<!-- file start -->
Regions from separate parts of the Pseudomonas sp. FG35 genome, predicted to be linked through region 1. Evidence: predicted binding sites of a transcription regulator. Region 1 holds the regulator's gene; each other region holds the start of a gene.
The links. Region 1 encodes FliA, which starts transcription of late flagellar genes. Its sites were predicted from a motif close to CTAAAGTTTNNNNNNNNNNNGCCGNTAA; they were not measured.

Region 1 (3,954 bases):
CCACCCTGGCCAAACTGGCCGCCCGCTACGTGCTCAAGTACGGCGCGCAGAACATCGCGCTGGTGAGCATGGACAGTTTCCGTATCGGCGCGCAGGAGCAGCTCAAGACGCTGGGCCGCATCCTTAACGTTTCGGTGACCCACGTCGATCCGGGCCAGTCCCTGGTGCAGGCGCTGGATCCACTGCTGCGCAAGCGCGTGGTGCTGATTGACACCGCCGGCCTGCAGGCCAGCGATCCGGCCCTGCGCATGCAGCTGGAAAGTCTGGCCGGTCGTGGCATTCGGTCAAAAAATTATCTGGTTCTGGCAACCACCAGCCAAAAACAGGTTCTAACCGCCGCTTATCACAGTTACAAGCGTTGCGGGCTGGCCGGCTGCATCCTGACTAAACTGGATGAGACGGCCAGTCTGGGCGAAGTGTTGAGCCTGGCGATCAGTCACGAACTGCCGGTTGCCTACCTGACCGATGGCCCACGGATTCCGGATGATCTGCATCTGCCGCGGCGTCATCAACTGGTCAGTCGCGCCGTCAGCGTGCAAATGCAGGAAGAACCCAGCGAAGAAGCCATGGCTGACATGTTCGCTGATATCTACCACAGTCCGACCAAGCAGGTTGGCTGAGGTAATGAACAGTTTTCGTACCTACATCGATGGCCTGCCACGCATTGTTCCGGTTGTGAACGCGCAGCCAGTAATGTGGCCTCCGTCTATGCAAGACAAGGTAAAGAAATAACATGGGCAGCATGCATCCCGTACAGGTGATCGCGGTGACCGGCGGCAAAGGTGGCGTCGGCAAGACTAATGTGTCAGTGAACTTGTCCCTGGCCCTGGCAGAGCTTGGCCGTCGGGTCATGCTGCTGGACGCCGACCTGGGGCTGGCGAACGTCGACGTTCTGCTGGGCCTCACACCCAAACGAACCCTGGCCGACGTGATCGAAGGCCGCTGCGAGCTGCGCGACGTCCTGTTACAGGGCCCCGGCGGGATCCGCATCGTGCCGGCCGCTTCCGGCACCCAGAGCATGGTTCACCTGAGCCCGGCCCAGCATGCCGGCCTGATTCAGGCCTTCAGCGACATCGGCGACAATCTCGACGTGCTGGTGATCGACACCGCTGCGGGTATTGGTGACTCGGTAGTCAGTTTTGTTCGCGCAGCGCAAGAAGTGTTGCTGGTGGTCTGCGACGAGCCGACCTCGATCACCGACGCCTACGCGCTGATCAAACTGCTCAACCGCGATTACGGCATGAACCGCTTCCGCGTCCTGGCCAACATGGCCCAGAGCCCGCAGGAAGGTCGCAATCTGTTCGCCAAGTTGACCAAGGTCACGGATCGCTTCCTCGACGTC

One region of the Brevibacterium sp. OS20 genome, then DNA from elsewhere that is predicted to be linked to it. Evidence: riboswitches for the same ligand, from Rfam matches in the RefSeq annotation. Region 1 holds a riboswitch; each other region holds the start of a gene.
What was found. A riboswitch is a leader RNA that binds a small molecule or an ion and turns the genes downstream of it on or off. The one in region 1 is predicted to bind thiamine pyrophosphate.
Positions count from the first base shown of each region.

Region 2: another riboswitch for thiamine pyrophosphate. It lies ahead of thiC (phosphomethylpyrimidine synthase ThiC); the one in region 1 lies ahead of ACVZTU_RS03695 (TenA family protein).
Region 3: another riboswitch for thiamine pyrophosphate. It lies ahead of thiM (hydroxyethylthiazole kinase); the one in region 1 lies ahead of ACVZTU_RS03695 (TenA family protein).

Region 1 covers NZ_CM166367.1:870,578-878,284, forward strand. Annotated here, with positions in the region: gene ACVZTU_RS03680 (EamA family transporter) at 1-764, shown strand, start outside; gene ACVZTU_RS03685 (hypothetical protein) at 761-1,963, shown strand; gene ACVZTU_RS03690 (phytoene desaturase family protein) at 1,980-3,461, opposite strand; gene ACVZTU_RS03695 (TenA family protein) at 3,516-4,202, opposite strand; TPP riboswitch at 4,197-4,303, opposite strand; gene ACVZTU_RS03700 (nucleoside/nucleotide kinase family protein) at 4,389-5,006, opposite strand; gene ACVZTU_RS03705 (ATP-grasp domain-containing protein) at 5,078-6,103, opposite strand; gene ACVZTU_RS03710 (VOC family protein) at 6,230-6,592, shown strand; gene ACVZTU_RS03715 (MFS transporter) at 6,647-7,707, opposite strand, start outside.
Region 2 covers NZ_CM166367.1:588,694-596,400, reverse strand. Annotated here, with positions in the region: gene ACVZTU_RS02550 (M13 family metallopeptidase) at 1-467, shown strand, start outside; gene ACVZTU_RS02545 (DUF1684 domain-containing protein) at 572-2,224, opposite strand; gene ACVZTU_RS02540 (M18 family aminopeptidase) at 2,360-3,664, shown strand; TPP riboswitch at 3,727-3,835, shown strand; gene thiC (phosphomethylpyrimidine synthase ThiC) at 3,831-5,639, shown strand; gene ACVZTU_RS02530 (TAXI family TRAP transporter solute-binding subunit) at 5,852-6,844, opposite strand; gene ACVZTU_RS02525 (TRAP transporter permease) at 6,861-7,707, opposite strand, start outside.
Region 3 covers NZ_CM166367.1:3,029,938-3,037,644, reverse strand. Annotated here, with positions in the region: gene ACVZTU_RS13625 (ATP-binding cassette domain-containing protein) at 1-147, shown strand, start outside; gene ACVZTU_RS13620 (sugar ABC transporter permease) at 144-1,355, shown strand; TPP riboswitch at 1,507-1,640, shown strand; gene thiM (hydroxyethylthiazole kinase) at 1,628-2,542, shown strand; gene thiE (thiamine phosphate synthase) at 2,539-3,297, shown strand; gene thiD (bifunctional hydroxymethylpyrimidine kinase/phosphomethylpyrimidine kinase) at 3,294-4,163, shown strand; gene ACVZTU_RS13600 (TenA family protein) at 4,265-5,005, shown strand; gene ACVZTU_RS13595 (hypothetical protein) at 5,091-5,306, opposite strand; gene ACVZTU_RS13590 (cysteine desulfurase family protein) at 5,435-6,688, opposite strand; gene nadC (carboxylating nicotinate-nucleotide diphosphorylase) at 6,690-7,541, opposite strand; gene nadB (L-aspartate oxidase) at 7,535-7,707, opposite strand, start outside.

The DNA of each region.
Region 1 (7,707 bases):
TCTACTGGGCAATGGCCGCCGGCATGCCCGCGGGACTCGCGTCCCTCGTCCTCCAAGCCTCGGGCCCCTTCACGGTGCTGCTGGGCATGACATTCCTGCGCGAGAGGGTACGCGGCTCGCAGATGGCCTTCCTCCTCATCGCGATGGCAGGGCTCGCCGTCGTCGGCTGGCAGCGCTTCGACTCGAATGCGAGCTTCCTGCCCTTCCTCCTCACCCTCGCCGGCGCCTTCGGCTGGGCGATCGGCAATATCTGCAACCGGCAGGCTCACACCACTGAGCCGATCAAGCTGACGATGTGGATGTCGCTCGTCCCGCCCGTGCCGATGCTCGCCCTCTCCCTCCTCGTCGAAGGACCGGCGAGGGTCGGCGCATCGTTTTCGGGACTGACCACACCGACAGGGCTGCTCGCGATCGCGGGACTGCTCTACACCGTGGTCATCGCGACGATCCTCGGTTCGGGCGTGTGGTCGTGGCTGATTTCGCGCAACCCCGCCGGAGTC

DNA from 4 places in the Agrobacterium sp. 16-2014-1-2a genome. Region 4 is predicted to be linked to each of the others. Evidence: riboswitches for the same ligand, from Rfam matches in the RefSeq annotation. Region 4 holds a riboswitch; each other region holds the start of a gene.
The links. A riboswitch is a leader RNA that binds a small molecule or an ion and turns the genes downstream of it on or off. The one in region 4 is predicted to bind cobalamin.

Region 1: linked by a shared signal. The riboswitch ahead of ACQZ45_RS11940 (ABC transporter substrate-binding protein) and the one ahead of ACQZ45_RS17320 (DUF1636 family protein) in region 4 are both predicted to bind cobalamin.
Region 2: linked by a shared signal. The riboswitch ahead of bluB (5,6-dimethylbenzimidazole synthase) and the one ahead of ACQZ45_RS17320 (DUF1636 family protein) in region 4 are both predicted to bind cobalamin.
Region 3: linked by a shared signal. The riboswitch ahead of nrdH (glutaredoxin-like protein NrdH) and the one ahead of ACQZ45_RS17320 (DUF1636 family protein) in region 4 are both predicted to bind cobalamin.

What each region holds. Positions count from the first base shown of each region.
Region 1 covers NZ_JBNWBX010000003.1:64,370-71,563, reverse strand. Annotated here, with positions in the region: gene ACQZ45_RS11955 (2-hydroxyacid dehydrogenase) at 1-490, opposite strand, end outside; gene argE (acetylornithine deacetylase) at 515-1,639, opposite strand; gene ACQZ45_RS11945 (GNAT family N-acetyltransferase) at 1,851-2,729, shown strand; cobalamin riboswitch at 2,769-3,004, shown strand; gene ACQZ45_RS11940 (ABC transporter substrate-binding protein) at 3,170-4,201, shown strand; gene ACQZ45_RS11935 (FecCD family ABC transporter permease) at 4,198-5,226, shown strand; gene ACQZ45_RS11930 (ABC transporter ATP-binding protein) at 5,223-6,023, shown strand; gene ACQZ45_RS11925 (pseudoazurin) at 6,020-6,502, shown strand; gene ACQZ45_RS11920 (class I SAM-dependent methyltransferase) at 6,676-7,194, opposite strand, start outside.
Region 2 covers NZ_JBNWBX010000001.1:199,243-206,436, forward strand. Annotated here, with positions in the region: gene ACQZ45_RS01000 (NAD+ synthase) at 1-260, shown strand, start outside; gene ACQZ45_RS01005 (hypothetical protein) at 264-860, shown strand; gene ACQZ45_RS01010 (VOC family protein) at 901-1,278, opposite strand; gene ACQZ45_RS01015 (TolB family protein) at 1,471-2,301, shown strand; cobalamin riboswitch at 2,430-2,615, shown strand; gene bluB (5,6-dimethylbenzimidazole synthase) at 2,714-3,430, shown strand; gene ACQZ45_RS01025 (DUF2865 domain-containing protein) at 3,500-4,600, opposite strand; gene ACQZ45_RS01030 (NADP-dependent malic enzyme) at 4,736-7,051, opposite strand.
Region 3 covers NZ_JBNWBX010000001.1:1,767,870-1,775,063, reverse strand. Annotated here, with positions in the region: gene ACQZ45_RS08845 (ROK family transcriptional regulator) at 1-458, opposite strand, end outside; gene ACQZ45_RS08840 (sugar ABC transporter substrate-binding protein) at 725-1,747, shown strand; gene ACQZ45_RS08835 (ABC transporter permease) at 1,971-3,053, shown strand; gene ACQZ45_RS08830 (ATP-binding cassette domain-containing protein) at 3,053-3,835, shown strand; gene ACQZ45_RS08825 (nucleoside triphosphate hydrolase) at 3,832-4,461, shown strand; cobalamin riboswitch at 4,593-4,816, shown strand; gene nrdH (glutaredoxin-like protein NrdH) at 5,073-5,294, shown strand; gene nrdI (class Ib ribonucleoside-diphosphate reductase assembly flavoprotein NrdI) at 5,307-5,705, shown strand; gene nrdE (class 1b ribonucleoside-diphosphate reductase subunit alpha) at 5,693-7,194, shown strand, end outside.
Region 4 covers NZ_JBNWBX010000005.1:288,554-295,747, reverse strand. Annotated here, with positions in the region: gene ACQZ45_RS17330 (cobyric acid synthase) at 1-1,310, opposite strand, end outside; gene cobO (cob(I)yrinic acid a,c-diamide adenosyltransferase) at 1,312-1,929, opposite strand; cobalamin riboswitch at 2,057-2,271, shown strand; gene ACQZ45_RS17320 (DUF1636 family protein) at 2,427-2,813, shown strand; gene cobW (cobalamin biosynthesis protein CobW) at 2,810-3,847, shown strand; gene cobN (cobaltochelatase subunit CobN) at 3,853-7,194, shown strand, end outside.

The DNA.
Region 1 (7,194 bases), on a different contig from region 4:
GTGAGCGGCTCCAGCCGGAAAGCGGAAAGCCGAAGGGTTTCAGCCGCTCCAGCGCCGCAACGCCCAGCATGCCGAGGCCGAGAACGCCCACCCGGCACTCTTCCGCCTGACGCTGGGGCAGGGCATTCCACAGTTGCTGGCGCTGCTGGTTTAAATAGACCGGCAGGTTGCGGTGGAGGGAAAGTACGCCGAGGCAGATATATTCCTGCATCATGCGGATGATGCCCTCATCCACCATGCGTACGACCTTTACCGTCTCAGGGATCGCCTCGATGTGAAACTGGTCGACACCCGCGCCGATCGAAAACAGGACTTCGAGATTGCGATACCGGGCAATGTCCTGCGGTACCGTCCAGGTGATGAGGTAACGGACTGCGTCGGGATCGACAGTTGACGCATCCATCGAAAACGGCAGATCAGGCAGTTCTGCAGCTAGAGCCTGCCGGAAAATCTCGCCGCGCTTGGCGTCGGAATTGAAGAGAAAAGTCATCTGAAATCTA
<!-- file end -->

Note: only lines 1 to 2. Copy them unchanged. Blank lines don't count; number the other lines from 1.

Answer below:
Regions from separate parts of the Pseudomonas sp. FG35 genome, predicted to be linked through region 1. Evidence: predicted binding sites of a transcription regulator. Region 1 holds the regulator's gene; each other region holds the start of a gene.
The links. Region 1 encodes FliA, which starts transcription of late flagellar genes. Its sites were predicted from a motif close to CTAAAGTTTNNNNNNNNNNNGCCGNTAA; they were not measured.